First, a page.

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HIS book is a study of vocal expression, as the direct
revelation of the processes of the mind in thinking and feeling; and as the manifestation of the elliptic relations of thought which words cannot symbolize, such as the convictions, the beliefs, the interest, and the purpose of the speaker. According to this view, vocal expression is a significant, not a symbolic language, and is more subjective, complex, and nearer to Nature than words, and hence cannot be developed in the same way as a symbolic or representative language, nor be made subject to the same mechanical rules.
The work is meant to furnish simple and practical suggestions. In nearly every case a poem or selection is placed before the mind of the student, and the remarks made are intended to aid in the study of the extract, and especially in its interpretation by the living voice. “To know a thing, we must do it" is a fundamental principle of education. The mind must be brought directly into contact with nature. Experiment is the true method of scientific study, but the principle applies even more to literary or artistic work. The student must be set to doing, explanation must be subordinate, and only for guidance in the discovery or study of the principles for himself in practice. This book is an endeavor to furnish a practical means of studying and training the Imagination and Dramatic Instinct. It aims to bring the mind of the student into direct contact with the noble works of Literature, not
merely to analyze or to understand the thought in such works, but to stimulate and awaken the faculties in the reader which are awake in the writer, to study the processes of the mind in creating and assimilating ideas for the true artistic interpretation of literature by the living voice. It furnishes a practical means of educating some important actions of the mind by the oldest of all artistic agents, the voice.
In certain cases problems are definitely stated, but more frequently there are suggestions which can be formulated by the teacher, or by the student himself. All great artists sketch and make studies of the objects of nature. This is the true method of art study; there is no substitute for it. Hence, the same method must be used by the student of literature, or of vocal expression. There must be longcontinued study in the rendering of single lines or phrases. Such studies must be arranged for students according to their needs, and the student himself must direct his efforts to those points in which he is weakest.
In using the book in class, my custom is to assign certain selections a week beforehand and have students study and read them alone; then afterward with the teacher for suggestions and criticisms. The studies are to be read over to aid the student in comprehending criticisms and difficulties in the rendering of a poem, or to stimulate deeper studies or broader investigations. The student's understanding and assimilation of the principles involved are chiefly to be judged by his rendering of a passage, or by his method of speaking. Occasionally, questions should be asked to test the student's conception of the deeper meanings of a passage of literature or the apprehension of its vocal interpretation or by his understanding of the steps which are being taken. My own aim is usually to keep many things before the student's mind, such as the essential nature of all ex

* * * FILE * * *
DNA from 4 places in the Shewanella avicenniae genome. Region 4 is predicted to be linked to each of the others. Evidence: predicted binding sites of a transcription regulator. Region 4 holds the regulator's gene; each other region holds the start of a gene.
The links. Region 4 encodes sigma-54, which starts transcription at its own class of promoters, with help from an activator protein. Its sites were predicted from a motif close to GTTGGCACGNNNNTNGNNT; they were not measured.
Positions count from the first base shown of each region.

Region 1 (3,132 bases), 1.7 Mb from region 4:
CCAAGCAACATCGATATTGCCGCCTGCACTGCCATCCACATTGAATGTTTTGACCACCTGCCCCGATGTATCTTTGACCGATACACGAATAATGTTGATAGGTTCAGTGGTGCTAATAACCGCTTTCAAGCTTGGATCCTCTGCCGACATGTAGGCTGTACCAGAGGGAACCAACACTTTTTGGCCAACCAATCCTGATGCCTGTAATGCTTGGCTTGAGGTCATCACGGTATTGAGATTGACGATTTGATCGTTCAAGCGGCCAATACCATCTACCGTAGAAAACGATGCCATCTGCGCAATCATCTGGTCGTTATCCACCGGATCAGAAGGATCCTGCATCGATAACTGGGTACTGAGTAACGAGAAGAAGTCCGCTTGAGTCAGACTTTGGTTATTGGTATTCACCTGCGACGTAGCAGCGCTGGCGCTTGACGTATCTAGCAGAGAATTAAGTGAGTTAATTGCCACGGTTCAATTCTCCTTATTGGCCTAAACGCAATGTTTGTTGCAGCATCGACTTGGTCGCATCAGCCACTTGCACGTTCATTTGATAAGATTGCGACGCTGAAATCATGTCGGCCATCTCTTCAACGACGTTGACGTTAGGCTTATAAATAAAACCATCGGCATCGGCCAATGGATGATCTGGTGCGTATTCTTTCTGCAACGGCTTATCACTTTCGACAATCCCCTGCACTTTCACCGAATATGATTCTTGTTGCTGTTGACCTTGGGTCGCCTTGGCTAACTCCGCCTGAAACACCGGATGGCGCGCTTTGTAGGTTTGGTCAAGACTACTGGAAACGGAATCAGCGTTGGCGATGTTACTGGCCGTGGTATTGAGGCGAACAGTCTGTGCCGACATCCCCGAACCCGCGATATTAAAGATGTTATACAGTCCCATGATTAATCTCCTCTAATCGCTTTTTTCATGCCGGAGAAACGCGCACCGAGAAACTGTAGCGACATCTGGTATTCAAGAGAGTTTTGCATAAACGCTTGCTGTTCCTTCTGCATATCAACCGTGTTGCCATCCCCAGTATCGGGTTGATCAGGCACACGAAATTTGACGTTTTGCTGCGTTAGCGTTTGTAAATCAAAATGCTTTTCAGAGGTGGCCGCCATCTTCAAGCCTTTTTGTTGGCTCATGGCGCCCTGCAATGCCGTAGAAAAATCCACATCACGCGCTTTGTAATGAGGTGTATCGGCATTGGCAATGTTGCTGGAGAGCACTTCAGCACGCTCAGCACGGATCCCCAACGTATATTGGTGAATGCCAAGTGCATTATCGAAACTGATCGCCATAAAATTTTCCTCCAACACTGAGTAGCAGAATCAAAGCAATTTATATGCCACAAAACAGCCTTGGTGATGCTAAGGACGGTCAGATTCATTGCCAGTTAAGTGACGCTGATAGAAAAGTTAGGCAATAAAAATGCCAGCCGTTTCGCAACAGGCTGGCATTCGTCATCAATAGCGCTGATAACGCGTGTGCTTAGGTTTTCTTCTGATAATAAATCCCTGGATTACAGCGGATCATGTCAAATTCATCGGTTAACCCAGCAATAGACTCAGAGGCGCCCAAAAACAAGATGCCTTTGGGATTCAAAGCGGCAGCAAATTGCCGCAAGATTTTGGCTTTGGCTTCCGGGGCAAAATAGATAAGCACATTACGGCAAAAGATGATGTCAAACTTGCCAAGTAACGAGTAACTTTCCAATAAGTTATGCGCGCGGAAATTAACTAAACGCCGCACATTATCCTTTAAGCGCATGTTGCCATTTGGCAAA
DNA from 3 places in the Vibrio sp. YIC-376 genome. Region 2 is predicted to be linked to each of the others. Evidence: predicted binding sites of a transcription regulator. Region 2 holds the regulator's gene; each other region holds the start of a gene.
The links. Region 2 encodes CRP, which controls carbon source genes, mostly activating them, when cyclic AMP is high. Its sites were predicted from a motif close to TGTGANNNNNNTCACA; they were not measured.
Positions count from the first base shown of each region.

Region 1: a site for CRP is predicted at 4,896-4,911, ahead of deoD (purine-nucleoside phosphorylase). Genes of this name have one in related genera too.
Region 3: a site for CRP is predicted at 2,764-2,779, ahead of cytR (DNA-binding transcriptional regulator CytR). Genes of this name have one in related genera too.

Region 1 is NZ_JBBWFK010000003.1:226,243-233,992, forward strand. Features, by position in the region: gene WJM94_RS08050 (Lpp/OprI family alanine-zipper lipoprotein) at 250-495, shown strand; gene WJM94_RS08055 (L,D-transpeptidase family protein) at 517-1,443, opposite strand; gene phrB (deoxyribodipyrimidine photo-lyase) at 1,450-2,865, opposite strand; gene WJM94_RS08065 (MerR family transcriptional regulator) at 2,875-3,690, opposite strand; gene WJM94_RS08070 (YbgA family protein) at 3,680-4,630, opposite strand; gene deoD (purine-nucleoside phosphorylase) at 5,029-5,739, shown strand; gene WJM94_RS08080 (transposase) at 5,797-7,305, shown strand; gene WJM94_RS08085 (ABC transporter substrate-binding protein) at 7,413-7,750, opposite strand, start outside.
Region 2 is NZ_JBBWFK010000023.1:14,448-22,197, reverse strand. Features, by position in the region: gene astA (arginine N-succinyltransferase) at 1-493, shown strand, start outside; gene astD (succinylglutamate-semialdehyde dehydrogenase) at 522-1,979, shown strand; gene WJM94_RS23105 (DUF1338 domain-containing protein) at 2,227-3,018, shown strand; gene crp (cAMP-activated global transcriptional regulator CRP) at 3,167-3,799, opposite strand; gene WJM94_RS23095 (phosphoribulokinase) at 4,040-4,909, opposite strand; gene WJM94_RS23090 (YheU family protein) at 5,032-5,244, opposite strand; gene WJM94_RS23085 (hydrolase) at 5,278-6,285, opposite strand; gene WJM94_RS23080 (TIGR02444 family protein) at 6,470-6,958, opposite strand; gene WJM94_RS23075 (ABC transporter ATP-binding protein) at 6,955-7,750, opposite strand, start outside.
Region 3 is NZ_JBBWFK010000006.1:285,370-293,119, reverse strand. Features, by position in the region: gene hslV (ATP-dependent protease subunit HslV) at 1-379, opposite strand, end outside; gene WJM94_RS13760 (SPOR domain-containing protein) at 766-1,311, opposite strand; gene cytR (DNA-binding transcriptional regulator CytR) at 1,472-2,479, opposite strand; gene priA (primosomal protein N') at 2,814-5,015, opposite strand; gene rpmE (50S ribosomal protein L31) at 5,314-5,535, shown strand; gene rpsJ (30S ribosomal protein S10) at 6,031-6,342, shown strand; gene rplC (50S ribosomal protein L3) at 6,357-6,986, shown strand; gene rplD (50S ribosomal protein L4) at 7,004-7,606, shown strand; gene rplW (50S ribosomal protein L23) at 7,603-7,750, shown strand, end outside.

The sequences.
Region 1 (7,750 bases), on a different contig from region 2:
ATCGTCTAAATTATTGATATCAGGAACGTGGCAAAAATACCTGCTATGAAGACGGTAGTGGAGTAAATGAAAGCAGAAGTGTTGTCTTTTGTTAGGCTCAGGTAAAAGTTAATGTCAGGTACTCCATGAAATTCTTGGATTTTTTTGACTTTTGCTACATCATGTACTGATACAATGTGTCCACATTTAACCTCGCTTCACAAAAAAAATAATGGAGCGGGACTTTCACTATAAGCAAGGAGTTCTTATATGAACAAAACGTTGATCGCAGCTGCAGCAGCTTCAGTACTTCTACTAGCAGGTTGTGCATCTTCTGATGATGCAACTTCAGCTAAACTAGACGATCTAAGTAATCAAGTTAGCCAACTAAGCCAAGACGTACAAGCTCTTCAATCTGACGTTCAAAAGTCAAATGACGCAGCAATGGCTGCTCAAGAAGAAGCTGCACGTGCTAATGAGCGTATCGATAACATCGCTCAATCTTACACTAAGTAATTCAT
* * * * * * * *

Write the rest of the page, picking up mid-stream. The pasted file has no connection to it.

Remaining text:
pression, of all artistic endeavor, the steps he is taking in vocal expression, the spirit of the literary work he is studying, or the speech he is trying to make, and also his own special needs or tendencies; first one and then another of these is emphasized to stimulate his harmonious growth.
This work is intended to follow “Lessons in Vocal Expression.” That volume takes up the simpler processes of thinking, the more elemental or logical relations of ideas, while this takes up the imaginative and sympathetic elements, the ideal and dramatic relations of ideas to feeling and experience.
Practice in vocal expression should always be connected with vocal training. At every stage of his progress the teacher should give the student definite steps for the training of his voice, using the same or different extracts. The student must realize the character of his tone, and the effect of his mind upon it. Do the qualities of his voice change with his ideas and feelings? Does he feel his ideas, his imaginative conceptions of relations and background, his deeper feelings in the tones and modulations of his voice?
The book has grown from practical struggles in teaching for twenty years, from a realization of the importance of awakening the Imagination and Dramatic Instinct of college, theological, or law students, and in fact of every man and woman of whatever aim in life. The volume is larger than it would otherwise have been on account of the neglect or misconceptions of many aspects of the subject at the present time. Many of the lessons may be easily extended or related to wider courses, the History of Humor, Forms of Poetry, History of Lyric Poetry, and many other subjects. In fact, the volume is intended as a companion to the student in the study of literature to throw light upon practical vocal interpretation as one of the chief means to get at the spirit of literary work.
No one realizes its inadequacy, its imperfections, more than the writer. It has been prepared in the midst of the continual and engrossing duties of practical teaching. It is hoped that, while it has the imperfections of the teacher, it will also have the spirit of practical teaching, and prove suggestive and helpful to a large number of students, and meet a great variety of needs.
S. S. C.